Among patients with FVIII deficiency, inhibitor development was most common in the recombinant subgroup (14/43; 32.6%), which was followed by the plasma-derived subgroup (19/59; 32.2%), the group with multiple products (6/22; 27.3%), and the fresh frozen plasma group (4/18; 22.2%). However, these differences were not statistically significant (P = 0.883). Inhibitor development was more common among patients who received episodic treatment (34/108; 31.5%), than the prophylactic group (8/33; 24.2%; P = 0.247). Inhibitor development was more common among patients with severe disease (39/127; 30.7%), compared to patients with mild disease (4/14; 28.6%; P = 0.319).
3.5 Viral infection and inhibitor development
Among the 148 patients with FVIII deficiency, reliable data regarding the hepatitis B surface antigen (HBsAg) were available for 105 patients. There was only 1 HBsAg-positive patient and he did not develop factor inhibitors; that patient received fresh frozen plasma. Twenty-eight patients (26.7%) were positive for HCV, and 6 of these patients (21.4%) developed factor inhibitors. Eleven HCV-positive patients (39.4%) received plasma-derived factors, and 8 patients (28.6%) received fresh frozen plasma. Five of the 99 tested patients with FVIII deficiency were positive for HIV (5.1%), and only 1 HIV-positive patient developed inhibitors (Table 4).
Among the 54 patients with FIX deficiency, 2 of the 38 tested patients (5.3%) were positive for HBsAg. Neither of these patients developed factor inhibitors, 1 patient received plasma-derived factors, and 1 patient received multiple products. Data regarding HIV testing were available for 35 patients with FIX deficiency, although none of these patients were HIV-positive.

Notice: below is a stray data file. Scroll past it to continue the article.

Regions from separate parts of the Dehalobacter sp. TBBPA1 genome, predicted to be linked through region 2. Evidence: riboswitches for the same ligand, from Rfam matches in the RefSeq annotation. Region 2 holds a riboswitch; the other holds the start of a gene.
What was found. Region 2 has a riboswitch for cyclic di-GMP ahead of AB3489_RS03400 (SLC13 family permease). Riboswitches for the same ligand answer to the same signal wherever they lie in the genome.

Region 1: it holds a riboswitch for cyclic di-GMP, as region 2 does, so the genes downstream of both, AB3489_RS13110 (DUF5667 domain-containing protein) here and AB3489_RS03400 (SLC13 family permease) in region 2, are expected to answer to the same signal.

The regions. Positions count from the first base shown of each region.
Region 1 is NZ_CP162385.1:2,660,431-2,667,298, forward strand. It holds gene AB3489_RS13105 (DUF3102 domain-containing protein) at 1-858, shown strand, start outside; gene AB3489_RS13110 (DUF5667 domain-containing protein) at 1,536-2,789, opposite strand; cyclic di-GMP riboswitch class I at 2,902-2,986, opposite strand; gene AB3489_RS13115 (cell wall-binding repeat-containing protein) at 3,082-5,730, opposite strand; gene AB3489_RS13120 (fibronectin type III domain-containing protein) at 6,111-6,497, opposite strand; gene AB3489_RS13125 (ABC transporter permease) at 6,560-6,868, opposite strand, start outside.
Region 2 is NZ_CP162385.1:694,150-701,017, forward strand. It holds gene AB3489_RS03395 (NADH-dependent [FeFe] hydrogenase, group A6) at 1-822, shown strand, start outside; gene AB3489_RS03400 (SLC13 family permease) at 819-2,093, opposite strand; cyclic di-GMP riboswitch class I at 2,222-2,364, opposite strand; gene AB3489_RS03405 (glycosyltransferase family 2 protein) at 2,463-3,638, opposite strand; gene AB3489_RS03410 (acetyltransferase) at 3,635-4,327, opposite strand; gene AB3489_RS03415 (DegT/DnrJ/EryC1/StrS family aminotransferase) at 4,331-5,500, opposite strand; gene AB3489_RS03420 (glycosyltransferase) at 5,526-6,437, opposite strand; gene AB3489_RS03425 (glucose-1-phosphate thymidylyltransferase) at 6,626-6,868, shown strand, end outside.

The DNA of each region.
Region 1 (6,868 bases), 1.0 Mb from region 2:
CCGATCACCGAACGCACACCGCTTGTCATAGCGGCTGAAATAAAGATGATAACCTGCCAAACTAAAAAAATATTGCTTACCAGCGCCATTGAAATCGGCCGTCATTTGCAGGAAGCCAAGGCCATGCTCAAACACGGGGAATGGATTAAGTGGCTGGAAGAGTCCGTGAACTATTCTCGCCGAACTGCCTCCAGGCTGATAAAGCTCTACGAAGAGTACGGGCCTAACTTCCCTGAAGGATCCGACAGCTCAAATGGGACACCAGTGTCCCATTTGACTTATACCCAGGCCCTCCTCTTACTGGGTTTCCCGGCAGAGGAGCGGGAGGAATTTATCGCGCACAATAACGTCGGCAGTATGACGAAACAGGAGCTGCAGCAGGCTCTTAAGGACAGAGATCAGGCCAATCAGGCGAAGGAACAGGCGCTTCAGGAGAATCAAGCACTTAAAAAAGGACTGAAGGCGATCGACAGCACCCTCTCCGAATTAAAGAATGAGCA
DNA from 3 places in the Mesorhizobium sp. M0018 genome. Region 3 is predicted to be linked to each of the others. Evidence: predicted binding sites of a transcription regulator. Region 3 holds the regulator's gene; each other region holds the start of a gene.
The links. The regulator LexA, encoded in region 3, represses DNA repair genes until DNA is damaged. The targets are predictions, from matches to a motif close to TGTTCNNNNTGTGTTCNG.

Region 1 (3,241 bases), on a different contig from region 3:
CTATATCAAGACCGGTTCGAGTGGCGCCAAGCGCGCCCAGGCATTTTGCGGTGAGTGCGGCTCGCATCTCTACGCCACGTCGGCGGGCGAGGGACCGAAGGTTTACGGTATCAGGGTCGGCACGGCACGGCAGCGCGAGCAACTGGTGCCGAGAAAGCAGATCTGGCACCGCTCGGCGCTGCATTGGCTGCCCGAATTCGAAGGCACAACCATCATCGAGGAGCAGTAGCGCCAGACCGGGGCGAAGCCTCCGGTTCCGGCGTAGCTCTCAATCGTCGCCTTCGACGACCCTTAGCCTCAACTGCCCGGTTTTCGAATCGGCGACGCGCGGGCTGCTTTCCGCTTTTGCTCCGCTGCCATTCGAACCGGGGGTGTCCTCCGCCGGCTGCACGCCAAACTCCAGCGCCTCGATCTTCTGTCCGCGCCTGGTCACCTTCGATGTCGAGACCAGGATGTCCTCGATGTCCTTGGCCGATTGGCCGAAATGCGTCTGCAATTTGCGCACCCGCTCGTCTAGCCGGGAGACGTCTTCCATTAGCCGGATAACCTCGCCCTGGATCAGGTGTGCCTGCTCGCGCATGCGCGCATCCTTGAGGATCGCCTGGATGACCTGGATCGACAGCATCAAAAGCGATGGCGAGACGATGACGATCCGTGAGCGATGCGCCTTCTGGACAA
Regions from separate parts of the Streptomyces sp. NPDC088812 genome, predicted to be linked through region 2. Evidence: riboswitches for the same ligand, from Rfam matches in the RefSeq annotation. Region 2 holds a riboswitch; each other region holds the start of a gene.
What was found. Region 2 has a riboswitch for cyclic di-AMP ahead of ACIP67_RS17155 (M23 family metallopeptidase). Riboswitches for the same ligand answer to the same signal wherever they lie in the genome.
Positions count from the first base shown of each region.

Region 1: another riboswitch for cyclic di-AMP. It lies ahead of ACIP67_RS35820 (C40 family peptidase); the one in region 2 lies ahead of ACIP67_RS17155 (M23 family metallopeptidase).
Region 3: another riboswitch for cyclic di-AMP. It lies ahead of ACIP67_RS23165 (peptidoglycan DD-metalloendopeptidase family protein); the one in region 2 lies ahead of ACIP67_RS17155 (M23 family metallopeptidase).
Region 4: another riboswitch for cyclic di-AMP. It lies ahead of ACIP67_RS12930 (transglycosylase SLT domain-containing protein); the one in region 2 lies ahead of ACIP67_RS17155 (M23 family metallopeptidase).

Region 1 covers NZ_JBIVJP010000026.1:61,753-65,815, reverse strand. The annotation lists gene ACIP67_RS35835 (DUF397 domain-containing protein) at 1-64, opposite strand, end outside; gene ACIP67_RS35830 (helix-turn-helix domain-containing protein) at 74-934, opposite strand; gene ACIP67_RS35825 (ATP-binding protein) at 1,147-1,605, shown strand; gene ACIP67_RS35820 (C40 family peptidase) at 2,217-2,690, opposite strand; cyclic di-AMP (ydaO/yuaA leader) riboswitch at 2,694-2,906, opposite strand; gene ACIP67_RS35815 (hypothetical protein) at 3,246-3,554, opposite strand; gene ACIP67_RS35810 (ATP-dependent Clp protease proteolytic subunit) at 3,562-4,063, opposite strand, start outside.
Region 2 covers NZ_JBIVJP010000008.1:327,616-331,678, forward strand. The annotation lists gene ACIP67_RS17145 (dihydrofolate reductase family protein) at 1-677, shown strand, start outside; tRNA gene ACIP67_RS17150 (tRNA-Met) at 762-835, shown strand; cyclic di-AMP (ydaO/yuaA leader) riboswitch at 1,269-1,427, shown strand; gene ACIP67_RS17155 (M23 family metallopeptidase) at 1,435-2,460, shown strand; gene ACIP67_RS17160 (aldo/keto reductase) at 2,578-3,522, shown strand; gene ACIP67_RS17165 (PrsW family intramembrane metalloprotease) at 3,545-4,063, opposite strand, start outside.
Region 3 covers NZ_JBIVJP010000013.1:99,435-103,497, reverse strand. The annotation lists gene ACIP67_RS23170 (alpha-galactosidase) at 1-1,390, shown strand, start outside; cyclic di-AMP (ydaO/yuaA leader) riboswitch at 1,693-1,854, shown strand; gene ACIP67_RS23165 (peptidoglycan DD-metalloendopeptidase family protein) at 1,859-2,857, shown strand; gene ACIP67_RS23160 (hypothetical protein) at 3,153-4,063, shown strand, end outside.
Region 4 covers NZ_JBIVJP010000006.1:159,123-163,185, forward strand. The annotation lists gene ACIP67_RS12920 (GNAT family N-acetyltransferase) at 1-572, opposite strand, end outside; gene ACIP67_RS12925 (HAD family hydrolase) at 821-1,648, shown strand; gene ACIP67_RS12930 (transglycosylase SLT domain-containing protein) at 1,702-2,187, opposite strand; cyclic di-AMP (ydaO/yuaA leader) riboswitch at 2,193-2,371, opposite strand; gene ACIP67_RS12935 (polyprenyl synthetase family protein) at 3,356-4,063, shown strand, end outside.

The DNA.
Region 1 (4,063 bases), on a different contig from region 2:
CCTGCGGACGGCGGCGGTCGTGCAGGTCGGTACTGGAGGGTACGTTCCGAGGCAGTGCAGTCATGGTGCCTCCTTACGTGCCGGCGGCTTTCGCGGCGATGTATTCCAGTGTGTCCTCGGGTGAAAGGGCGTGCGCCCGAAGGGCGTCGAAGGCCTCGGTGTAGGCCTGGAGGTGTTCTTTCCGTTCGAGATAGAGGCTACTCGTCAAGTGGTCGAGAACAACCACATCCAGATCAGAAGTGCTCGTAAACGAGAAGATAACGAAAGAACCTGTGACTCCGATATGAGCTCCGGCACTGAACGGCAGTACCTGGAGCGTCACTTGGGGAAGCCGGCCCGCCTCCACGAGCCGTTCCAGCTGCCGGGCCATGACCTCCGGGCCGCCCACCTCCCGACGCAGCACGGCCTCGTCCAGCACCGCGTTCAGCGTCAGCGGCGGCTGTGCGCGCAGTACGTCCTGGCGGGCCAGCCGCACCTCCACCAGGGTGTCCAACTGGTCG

The management of hemophilia in Saudi Arabia is evolving with changes in the regional and national health care systems. Recent changes in these systems include a nearly complete transition to using recombinant FVIII and FIX; between 2005 and 2014, recombinant factor use increased from 22% to 98% (unpublished data from the Saudi Ministry of Health). Thus, the detection of inhibitors during the study period (May 2008–December 2011) may have been affected by these changes, and our findings should be interpreted with caution. However, most of our findings are likely related to the trends that were established in the years before this study was performed. Furthermore, it is possible that inhibitor development is underreported because of various reasons, such as physician apathy, lack of knowledge that this event should be reported as an adverse reaction, or delayed referral or nonreferral to tertiary hospitals with hematology facilities. These issues are further complicated by the absence of a national registry in Saudi Arabia, the absence of treatment guidelines for small cities, and the absence of recommended testing to detect inhibitor development. Moreover, a study of American patients with severe hemophilia found that only 46% of patients underwent inhibitor testing at hemophilia treatment centers during 2006 to 2010. Voluntary post-licensure reporting can periodically indicate that certain products may be immunogenic. However, the notorious under-reporting of adverse reactions in pharmacovigilance systems suggests that national or even international prospective surveillance databases are needed to provide a sensitive and accurate warning regarding immunogenic products.[18,19]